Once arrived in the host country the expatriate has to cope with the adjustment to the new culture and surrounding. The greater the difference between home and host country the more complicated is the adjustment (Scherm, 1999). Hence the expatriate’s support on-site is essential. More or less severe changes of environment and his new job make him and his family struggle with their surroundings. Besides, support is a major aspect in several areas: job-related, HR-related, and personal-related (Mendenhall, Kühlmann, Stahl, Osland, 2002). Nevertheless, it takes a long time to adjust and without help from others the foreign assignment might fail.
The final stage of a foreign assignment describes the process of repatriation, reintegration, resettlement or re -entry. It indicates the completion of the foreign assignment, i.e. the return of the deployed employee to the company’s headquarters without paying attention to his functional or hierarchical position (Scherm, 1999). Sometimes returning home poses even larger problems than the foreign assignment itself (Harvey, 1982; Forster, 1994). The repatriate must face re-establishing himself within the home organization and readjusting to the home culture.
Failure to do so, for whatever reason can also be regarded as expatriate failure (Harzing, 1995).
As many companies disregard this part, the successful and effective implementation of this stage is of essential importance for the whole process. Solomon (1995) argues that repatriation is often overlooked as a career issue instead of being seen as the final link in an integrated, circular process. "Often when they return home, expatriates face an organization that does not know
what they have done for the past several years, does not know how to use their knowledge and does not care" (Solomon 1995, p. 29).
It is conceivable that the process of foreign assignment is very complex. To not exceed the scope of the study, each chapter gives only a holistic overview of the single phases.
2. Personnel recruitment and selection
2.1. Personnel recruitment
Basically there are two different models for personnel recruitment. The eligible personnel can be scanned within, as well as outside the company. However, internal recruiting dominates because of the high risks at the selection itself. According to an empirical survey within the scope of the Cranfield Project on Strategic IHRM mainly the middle management (75,8% out of 3165 interviewed companies) and the lower management (64,0% out of 3165 interviewed companies) is hired internally.
As the survey shows, only half of the interviewed companies revert to external recruitment. Those companies predominantly have been smaller ones, which have not been operating internationally for a long time (Weber et al., 2001).
2.1.1. Internal recruitment
According to Scherm (1999) the recruitment for a foreign assignment within the company is often connected with promotion or relocation of the employee. Advantages of internal recruitment are a minimum of orientation-specific costs and a lower selection-risk.
Establishing potential-analyses, based on evaluations using the classical assessment measurements as well as portfolio estimations from managers or assessment centers weakens the risk for recruiting in house (Kumar, 1998). But this requires a systematic, up-to-date and accessible database as a softwarebased personnel information system, which stores and collects data of the employees continuously.
An internal candidate already possesses corporate-specific knowledge and procedures. He is therefore familiar with the corporate culture. Internal recruitment can also cross borders but has to fit in the environmental conditions as well as in the internationalization model. Candidates can be obtained from three sources: the parent company, the host country’s company or a third country company (Scherm, 1999).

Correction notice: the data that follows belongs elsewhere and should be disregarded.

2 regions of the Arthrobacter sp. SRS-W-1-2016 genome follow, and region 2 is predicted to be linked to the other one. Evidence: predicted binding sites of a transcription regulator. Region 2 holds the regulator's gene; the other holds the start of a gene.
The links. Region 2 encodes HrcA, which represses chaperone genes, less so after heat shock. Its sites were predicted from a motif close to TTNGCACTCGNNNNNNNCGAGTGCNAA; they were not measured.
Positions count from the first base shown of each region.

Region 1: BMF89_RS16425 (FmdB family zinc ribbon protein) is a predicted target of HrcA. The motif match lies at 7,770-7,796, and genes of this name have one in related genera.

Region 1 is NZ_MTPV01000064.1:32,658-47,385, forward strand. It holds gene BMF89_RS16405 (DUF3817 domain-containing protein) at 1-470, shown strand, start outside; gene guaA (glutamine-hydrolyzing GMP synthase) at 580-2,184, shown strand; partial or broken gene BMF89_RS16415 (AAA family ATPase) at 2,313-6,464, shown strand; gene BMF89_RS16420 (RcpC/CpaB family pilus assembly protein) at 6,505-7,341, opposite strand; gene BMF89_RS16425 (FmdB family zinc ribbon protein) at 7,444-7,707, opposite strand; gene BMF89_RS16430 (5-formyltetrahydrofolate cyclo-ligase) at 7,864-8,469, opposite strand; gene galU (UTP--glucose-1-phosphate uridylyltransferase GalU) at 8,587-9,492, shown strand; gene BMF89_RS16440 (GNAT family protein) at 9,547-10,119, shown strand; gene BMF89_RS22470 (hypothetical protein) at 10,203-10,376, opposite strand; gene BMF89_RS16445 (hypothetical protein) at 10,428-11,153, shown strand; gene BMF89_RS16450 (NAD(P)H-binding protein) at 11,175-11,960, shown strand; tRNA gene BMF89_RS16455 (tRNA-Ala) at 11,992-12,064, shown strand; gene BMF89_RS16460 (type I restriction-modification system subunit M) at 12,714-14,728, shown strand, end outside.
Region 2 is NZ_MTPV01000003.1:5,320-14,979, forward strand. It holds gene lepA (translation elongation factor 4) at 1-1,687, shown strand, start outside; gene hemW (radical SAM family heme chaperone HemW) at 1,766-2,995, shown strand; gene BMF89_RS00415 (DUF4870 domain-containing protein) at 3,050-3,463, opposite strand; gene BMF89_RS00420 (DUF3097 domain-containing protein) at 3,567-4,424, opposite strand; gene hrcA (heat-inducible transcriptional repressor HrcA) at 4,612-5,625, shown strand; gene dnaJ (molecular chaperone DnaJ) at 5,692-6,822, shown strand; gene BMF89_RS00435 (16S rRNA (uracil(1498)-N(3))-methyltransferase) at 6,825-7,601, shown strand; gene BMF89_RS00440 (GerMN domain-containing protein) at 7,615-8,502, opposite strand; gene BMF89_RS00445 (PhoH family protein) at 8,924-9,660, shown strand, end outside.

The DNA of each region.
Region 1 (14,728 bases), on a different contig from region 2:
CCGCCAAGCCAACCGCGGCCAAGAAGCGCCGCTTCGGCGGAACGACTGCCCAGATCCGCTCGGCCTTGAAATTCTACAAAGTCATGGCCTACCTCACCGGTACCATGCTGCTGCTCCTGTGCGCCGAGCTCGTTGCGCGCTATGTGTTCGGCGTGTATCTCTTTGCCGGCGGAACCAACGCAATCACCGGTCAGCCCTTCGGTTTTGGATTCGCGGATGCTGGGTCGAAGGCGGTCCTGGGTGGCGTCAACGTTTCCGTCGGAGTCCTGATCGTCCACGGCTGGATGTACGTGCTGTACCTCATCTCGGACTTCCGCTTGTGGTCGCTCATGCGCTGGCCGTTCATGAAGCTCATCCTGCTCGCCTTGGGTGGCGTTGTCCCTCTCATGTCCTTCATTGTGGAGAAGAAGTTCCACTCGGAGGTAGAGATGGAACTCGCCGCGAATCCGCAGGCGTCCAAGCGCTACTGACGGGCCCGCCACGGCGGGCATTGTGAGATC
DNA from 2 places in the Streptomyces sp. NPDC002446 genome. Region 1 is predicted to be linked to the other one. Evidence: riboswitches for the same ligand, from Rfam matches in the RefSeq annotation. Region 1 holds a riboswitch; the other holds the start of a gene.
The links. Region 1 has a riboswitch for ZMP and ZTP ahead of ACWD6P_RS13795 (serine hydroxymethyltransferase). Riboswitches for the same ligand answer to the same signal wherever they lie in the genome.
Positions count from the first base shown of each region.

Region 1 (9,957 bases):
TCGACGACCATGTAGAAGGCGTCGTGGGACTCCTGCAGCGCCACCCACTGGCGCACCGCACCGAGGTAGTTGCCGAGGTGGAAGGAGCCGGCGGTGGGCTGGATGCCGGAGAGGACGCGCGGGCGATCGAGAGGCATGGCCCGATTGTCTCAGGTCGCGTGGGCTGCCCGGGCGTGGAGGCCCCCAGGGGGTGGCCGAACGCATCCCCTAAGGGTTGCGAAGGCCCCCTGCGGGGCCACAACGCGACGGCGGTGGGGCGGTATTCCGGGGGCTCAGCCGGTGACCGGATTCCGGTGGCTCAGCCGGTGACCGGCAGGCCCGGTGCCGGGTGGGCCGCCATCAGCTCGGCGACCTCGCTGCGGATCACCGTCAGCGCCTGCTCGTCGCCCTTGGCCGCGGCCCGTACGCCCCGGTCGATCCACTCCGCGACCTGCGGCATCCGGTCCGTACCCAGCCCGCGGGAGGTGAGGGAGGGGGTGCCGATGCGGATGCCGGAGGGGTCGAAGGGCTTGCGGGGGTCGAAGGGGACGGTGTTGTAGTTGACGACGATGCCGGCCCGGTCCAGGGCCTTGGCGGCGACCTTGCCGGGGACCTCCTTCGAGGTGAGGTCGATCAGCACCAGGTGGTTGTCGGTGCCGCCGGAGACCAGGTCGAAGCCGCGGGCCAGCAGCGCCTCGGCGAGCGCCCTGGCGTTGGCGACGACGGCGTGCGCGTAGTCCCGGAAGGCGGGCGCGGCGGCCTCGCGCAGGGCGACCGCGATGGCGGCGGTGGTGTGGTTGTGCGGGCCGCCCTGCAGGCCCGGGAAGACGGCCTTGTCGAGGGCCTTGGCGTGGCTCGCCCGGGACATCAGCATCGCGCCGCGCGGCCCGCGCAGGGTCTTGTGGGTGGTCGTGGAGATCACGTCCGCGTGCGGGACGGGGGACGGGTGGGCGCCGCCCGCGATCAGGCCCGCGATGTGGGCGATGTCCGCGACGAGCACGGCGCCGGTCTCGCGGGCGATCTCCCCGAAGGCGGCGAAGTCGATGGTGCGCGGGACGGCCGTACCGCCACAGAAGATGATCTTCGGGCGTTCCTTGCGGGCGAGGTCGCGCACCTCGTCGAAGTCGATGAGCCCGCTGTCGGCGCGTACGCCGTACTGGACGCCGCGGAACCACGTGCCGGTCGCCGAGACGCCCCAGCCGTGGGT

2.1.2. External recruitment
External recruitment ideally should be based on a very detailed requirement analysis (Kumar, 1998). To select personnel from the external market always bears a great probability of not choosing the suitable person for the job. Candidates can be approached directly at job fairs. An indirect approach to possible candidates happens through recruitment agencies or employment centers.
Several other problems may occur if the external recruitment is extended internationally. Then the degrees and qualification vary and the differences are ignored in many cases. To support the international search, personnel consulters or personnel agencies are called in. They often have more competence to provide a thorough analysis of the selection process and the capability of the applicants (Scherm, 1999).
2.2. Personnel selection
Taken from research, many companies do not provide a detailed job specification for expatriate positions. As a consequence there are no criteria for the selection of the applicants. The difficult planning of management tasks can be seen as a reason but not as an excuse. The high dropout rates of assignments abroad and the immense costs for deployment force a well-established selection decision (Scherm/Süß, 2001).
2.2.1. Selection process and criteria
The starting point is a job description that entails special features of the job and a person specification to find a suitable candidate for the position. It should also include the objectives, targets and deadlines set up by the executives. The general emphasis still is on the professional competence, but to choose one just for the professional qualifications can lead to a high dropout rate (Wagner et al., 1992; Scherm, 1999). For selecting an expatriate one has to pay close attention to the personal qualification requirements. Open-mindedness for other cultures, acceptance of foreign behavior, adaptation to the surroundings, physical and mental ability to work under pressure as well as a familial flexibility have to be considered and assessed as strong as professional competence if not even stronger (Oechsler, 2000).